A GOOD COP IS HARD TO FIND
The professional soccer season approached its end ingloriously at Yankee Stadium last Saturday, though a crowd of 37,063 was on hand and the teams were the highly regarded Inter of Milan and Santos of Brazil, featuring the world famous Pel�. A riot broke out that the miserably few special police were totally unable to control. The "specials" previously had demonstrated their incompetence, and indeed indifference, at Madison Square Garden boxing disturbances.
Santos' Toninho started it off by punching Inter's Dotti after Dotti's teammate, Soldo, had delivered a rough body check against Toninho. Other players joined in the brawl, and 200 or so fans swarmed onto the field to punch and kick the Brazilian referee, Olten Ayres Abreu, when he tried to restore order, and give the same to the Brazilian players, one of whom suffered a cut mouth. The referee was ineffective, but at least he tried. Some special police made a show of trying, but it was clear that their hearts were not in it. After 12 minutes of rioting, a detail of about 30 regular police, who had been waiting outside the Stadium for just such an eventuality, strolled onto the field and restored order almost by their mere presence.
It has been demonstrated that their presence is necessary at certain types of sporting events in New York, especially boxing and soccer when Latin ethnic groups have been competing. But the police department, which criticizes ordinary civilians about not getting "involved" when they witness crimes, has itself been reluctant to get involved in the protection of decent, sportsmanlike fans at sporting events. The specials, overweight and over-age for the most part, are clearly not capable of doing it.
To help pay for Cincinnati's new stadium, the Ohio legislature has cleared the way for the city to impose a hotel or room tax on transients, and now the city council is looking for other ways to help finance the structure. One proposal is revival of a plan to subject visiting professional athletes and entertainers to the city's 1% tax on income. It had been tried previously but was dropped when it turned out that the cost of collection exceeded the yield. For instance, there was the problem of what deductions were allowable for the cost of musical instruments, meals and travel. And on one notable occasion the city had to decide what to allow a female snake charmer for maintenance of her boa constrictor.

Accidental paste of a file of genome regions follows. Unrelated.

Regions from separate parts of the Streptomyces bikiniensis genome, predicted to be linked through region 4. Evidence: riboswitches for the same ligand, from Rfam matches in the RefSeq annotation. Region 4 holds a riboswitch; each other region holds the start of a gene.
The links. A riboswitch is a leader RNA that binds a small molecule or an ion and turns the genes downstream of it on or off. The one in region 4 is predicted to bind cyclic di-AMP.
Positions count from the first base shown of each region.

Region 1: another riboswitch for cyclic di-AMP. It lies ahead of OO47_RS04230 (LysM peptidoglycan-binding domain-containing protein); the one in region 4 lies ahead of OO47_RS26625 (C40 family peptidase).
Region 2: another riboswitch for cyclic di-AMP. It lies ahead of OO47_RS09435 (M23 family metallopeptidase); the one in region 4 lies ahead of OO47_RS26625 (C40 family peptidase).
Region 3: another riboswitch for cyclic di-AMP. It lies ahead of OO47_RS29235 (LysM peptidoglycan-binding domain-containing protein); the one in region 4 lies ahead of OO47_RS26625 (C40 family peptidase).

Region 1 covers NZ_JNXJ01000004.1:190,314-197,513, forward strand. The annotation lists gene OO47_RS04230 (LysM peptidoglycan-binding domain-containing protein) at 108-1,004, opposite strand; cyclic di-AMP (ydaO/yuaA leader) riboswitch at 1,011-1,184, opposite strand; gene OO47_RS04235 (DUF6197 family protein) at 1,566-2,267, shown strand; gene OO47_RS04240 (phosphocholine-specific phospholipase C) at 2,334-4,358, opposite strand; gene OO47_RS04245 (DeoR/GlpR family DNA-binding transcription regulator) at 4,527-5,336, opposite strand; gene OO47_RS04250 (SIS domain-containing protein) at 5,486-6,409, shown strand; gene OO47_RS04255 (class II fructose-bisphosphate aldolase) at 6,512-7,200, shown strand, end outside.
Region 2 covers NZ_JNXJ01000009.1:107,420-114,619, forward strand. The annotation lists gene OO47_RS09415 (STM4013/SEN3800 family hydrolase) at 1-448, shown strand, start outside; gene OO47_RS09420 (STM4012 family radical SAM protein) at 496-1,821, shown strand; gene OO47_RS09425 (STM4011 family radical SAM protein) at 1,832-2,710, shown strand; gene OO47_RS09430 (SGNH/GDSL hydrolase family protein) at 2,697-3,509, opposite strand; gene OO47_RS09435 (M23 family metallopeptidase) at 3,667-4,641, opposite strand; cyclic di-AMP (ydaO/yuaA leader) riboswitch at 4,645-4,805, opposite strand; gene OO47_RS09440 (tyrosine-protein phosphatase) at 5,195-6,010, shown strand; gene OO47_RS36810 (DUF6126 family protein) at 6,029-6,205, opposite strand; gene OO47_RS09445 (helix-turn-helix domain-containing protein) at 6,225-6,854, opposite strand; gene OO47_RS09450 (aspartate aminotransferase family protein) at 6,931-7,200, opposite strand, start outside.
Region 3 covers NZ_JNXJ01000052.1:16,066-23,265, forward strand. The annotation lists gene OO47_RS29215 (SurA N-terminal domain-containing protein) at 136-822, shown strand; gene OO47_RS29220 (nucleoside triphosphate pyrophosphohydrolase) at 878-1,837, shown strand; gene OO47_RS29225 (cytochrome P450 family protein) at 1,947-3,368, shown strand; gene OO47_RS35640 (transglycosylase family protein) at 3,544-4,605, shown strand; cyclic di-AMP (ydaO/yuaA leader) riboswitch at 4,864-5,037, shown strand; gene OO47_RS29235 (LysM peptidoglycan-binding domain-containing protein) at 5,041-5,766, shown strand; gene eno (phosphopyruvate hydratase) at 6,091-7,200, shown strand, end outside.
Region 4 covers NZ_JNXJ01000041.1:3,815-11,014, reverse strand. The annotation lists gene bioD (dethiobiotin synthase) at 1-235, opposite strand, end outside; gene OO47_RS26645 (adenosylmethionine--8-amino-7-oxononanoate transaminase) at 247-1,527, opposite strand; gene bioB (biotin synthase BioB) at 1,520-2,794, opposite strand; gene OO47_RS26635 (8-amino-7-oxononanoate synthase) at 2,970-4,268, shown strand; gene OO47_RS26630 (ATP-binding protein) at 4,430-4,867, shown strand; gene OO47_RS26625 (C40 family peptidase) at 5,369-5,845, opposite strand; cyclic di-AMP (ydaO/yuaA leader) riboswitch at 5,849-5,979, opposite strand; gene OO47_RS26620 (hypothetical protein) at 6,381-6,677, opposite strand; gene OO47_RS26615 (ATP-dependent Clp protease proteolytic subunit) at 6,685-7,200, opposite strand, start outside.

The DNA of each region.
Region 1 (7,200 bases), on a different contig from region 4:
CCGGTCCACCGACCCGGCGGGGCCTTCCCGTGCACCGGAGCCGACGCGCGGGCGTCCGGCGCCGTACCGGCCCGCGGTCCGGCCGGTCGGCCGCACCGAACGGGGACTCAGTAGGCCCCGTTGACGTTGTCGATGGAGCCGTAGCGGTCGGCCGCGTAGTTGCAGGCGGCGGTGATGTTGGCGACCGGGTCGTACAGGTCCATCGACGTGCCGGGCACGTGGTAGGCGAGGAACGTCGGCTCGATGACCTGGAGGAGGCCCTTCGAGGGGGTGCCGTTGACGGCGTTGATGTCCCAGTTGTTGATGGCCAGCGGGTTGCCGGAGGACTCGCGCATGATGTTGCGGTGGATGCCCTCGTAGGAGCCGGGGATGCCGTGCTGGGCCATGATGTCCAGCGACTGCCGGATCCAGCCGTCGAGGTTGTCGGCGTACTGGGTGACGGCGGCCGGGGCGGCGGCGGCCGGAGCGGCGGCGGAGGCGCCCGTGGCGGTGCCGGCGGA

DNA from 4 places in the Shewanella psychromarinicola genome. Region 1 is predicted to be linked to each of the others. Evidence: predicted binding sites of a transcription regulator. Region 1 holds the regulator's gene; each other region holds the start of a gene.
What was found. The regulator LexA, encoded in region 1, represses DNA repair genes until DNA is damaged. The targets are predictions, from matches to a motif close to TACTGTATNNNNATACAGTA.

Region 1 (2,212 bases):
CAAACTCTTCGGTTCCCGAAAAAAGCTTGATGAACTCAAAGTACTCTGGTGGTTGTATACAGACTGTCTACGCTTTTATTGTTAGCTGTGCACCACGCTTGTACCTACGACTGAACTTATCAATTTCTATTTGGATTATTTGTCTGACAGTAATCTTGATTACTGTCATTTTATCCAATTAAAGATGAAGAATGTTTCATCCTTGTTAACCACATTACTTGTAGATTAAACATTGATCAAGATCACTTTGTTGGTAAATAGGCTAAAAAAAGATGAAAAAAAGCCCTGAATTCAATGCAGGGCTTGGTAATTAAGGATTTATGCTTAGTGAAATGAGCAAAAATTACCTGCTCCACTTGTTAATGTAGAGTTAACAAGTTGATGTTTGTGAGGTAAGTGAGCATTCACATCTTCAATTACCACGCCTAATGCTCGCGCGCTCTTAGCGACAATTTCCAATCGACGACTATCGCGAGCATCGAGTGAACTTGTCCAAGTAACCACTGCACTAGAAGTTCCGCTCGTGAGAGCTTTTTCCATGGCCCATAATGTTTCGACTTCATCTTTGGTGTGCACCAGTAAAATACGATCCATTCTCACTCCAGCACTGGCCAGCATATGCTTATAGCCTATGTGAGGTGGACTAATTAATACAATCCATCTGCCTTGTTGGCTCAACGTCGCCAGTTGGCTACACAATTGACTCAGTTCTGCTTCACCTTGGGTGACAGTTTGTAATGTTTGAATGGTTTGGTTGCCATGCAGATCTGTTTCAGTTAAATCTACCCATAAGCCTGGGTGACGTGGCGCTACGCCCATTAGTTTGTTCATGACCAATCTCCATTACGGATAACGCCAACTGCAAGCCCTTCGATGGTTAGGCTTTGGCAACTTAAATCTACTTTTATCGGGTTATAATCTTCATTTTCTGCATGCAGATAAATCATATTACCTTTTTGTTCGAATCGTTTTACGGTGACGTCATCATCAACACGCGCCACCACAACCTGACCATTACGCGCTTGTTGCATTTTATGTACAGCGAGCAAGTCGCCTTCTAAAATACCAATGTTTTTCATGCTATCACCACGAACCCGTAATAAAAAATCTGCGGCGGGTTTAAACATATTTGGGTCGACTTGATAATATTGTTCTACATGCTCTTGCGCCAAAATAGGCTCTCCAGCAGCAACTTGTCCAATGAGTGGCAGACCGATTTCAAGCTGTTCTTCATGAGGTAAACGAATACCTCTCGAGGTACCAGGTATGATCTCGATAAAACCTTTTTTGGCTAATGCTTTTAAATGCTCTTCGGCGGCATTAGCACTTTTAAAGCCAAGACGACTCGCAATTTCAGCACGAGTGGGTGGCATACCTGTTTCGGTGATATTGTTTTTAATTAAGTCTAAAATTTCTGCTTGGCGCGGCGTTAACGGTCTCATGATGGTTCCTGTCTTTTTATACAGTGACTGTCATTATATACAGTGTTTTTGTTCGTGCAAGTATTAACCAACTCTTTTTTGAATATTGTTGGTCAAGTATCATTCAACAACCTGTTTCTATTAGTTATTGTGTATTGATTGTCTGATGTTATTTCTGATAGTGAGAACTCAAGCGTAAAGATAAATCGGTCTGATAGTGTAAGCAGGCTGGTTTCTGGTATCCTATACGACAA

There must be an easier way for a city to make a buck.
Fifty years ago, when she was 15, a young lady who is now Mrs. Edward L. Cooley (Lib Cooley to her friends) won Winnetka's Indian Hill Club golf championship. Thereafter she won it five times more, and a bagful of other titles. Then she got married and seldom played golf, not at all between 1938 and 1951.
Now Mrs. Cooley is 65 and a great-grandmother. The other day she went out on the Indian Hill course and won the club championship for the 13th time with a 54-hole score of 82-83-84. She has, in fact, won it the past four years.